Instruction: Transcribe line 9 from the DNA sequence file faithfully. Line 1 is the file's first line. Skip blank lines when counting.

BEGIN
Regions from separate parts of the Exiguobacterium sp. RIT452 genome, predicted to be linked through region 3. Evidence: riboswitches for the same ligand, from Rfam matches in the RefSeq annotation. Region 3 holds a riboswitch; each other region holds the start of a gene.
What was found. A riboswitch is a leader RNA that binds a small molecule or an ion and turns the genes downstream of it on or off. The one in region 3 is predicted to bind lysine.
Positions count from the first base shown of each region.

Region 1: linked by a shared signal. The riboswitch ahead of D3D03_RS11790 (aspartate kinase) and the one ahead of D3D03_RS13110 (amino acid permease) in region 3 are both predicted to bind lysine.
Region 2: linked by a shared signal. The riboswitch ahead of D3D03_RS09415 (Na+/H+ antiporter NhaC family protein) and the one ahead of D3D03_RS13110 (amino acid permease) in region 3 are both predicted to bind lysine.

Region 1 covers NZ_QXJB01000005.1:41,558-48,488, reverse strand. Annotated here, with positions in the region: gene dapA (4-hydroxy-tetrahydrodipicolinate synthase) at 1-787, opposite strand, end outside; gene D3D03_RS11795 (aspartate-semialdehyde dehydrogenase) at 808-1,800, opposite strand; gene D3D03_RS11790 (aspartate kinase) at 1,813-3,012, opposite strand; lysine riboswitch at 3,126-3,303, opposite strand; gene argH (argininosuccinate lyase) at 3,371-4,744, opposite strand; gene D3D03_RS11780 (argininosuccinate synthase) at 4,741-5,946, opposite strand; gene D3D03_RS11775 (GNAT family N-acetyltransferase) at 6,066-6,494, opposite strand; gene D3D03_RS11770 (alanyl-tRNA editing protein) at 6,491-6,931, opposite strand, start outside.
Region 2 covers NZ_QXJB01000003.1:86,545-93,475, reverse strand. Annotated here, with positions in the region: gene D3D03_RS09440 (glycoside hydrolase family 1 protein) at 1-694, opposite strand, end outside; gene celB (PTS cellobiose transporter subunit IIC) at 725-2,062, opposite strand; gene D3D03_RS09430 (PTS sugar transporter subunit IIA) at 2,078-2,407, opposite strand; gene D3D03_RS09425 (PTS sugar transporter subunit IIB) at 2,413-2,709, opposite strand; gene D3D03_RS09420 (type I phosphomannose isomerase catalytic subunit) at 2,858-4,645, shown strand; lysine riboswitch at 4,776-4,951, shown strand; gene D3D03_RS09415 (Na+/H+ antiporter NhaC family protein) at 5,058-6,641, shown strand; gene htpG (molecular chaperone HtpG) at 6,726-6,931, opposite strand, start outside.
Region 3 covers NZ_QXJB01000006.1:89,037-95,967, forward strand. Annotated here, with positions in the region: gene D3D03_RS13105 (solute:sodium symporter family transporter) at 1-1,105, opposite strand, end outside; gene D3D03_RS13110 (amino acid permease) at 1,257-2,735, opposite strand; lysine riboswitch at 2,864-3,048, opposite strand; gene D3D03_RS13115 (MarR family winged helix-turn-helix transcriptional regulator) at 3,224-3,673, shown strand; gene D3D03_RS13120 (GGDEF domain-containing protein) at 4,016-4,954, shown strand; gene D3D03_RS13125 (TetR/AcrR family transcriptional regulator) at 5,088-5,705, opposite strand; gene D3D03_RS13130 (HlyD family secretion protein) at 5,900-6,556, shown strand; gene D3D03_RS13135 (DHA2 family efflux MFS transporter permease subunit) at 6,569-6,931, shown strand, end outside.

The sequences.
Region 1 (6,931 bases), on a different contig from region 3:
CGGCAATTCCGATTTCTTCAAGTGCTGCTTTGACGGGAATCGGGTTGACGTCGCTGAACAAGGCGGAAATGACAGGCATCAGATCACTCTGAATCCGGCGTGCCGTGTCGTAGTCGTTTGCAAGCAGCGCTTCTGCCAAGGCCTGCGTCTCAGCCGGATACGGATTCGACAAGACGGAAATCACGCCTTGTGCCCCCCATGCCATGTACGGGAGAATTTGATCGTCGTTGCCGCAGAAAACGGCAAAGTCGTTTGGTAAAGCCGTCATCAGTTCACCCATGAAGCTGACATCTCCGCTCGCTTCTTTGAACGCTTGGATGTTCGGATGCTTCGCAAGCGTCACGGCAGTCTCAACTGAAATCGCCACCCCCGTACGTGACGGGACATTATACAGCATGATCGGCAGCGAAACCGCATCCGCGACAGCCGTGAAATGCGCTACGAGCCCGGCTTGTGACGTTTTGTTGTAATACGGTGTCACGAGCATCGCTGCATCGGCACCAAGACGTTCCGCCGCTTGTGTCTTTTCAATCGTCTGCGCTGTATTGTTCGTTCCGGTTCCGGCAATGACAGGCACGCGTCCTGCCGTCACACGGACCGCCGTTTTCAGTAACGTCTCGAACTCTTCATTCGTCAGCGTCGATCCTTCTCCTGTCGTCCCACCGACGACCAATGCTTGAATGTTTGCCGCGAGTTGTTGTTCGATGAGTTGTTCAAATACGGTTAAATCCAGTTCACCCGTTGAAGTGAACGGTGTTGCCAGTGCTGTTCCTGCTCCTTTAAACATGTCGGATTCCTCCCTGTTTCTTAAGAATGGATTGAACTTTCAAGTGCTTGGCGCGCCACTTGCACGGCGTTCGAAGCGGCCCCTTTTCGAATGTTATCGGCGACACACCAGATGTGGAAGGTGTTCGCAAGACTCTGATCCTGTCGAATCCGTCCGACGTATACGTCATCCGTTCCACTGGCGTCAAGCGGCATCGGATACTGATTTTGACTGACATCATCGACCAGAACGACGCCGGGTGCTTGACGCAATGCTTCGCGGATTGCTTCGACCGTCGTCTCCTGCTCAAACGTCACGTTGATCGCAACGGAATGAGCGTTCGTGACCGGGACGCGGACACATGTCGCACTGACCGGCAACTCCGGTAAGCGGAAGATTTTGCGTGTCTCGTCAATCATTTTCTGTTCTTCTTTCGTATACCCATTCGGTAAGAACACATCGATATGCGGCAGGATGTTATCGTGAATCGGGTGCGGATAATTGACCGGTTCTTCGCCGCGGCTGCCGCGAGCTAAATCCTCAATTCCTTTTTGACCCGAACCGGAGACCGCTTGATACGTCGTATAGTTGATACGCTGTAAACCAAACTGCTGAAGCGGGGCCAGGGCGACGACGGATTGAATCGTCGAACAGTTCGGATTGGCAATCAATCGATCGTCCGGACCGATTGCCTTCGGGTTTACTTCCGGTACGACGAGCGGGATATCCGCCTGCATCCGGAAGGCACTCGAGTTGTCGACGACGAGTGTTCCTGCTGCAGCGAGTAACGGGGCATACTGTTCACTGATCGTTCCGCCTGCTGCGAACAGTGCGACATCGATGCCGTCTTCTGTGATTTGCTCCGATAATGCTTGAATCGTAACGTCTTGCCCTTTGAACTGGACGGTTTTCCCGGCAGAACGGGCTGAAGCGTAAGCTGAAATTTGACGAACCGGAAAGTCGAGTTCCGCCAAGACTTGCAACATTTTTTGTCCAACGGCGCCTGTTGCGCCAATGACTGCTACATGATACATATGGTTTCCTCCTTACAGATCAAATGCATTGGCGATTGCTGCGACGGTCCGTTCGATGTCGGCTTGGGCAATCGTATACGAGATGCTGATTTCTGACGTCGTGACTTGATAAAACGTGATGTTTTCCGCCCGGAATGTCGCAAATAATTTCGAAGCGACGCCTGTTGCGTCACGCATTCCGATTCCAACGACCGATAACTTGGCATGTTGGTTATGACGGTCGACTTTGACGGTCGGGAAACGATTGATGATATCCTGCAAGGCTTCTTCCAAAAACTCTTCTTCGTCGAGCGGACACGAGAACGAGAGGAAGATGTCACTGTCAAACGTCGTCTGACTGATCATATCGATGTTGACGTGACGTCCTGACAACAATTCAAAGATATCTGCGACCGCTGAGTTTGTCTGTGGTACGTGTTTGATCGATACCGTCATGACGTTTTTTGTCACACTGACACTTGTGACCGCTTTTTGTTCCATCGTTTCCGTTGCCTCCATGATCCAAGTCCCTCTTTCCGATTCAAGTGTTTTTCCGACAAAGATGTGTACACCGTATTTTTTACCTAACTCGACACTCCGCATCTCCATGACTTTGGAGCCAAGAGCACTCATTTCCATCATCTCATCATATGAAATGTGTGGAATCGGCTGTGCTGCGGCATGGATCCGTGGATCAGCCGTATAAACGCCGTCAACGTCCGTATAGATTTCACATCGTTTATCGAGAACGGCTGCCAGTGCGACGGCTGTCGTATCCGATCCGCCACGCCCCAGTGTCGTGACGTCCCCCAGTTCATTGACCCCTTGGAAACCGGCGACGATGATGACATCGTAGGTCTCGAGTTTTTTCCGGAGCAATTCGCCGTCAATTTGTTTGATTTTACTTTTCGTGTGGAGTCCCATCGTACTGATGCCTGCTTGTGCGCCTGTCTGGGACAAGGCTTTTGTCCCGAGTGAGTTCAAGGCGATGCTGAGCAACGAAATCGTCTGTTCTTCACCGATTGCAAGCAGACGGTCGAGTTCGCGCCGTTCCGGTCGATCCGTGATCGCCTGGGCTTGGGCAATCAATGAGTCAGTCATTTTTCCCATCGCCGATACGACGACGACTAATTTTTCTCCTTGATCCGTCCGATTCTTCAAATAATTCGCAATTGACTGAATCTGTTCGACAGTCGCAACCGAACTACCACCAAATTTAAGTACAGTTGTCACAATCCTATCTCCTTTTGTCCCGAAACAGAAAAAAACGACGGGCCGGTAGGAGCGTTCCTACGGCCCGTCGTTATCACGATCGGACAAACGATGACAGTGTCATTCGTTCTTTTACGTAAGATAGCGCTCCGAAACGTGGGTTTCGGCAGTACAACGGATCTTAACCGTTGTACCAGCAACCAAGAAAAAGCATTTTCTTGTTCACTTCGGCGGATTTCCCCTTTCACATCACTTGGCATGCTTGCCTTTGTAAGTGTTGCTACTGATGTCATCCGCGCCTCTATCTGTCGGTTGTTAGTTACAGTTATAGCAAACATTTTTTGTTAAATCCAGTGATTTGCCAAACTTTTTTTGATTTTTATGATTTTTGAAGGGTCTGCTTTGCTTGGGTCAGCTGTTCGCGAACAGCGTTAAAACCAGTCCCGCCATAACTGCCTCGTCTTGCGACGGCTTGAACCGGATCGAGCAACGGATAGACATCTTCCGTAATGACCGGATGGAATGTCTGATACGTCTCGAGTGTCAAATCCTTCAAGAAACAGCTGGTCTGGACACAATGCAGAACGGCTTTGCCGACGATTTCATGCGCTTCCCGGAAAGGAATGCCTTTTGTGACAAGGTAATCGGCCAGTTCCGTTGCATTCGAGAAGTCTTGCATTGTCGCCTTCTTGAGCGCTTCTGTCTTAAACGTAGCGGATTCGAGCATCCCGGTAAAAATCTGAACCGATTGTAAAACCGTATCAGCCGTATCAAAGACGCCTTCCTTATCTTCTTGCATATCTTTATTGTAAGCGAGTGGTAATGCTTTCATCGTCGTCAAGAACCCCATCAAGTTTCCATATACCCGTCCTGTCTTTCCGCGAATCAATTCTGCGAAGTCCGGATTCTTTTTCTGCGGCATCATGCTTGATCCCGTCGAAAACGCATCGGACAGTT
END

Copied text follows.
The sequences.